Authors: Rhett Mohler, Professor at Saginaw Valley State University, Jarod Morse*, Saginaw Valley State University
Topics: UAS / UAV, Environment, Remote Sensing
Keywords: phragmites, invasive, wetland, uav
Session Type: Virtual Paper
Start / End Time: 11:10 AM / 12:25 PM
Room: Virtual 18
Presentation File: No File Uploaded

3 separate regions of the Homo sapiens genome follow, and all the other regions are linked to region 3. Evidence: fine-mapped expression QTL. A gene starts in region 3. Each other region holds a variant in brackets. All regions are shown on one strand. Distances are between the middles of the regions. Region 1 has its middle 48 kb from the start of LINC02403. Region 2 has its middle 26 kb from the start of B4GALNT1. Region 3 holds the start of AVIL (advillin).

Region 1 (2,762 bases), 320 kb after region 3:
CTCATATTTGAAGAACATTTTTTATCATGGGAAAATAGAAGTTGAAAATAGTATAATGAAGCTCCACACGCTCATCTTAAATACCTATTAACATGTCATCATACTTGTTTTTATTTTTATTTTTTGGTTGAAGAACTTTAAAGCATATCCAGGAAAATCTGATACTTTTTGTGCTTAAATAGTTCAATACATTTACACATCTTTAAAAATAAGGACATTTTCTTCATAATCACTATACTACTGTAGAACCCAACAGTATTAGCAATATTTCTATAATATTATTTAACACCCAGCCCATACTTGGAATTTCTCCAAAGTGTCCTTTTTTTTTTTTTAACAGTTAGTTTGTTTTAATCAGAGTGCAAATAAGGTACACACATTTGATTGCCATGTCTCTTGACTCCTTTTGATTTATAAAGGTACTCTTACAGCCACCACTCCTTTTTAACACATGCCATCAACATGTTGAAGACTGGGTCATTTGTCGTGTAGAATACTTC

Unmanned Aerial Vehicles (UAVs) have become crucial and effective tools for mapping, identifying, and controlling invasive plant species across the globe. One wetland plant that can be pinpointed with the use of UAV imagery is the invasive reed, Phragmites australis. The UAV imagery for this study was collected on 2 different dates, August 11th and September 20th, using an RGB camera with a pixel size of 5.04 centimeters and a flight altitude of 375 feet. The UAV images were preprocessed to produce orthorectified images and digital surface models (DSM). This study evaluated the detection of P. australis using 3 different classifiers; Maximum Likelihood Classifier (MLC), Support Vector Machine (SVM), Neural Network. We classified two different images, a 4-band image with the RGB and DSM from the August data and a 7-band image with the RGB and DSM from August and the RGB bands from the September data. The accuracy analysis was achieved by an error matrix. The two classifiers with the highest overall accuracy were the SVM and MLC with values of 0.7955 and 0.7444 respectively. The true focus of the study was of the classification of P. australis. The errors of omission and commission for the SVM were 0.1412 and 0.1098 and the MLC values were 0.0810 and 0.1707. Even though MLC is considered a basic and widely available classification, it has the ability to effectively classify P. australis and can be useful to managers who may not have the software or experience in remote sensing.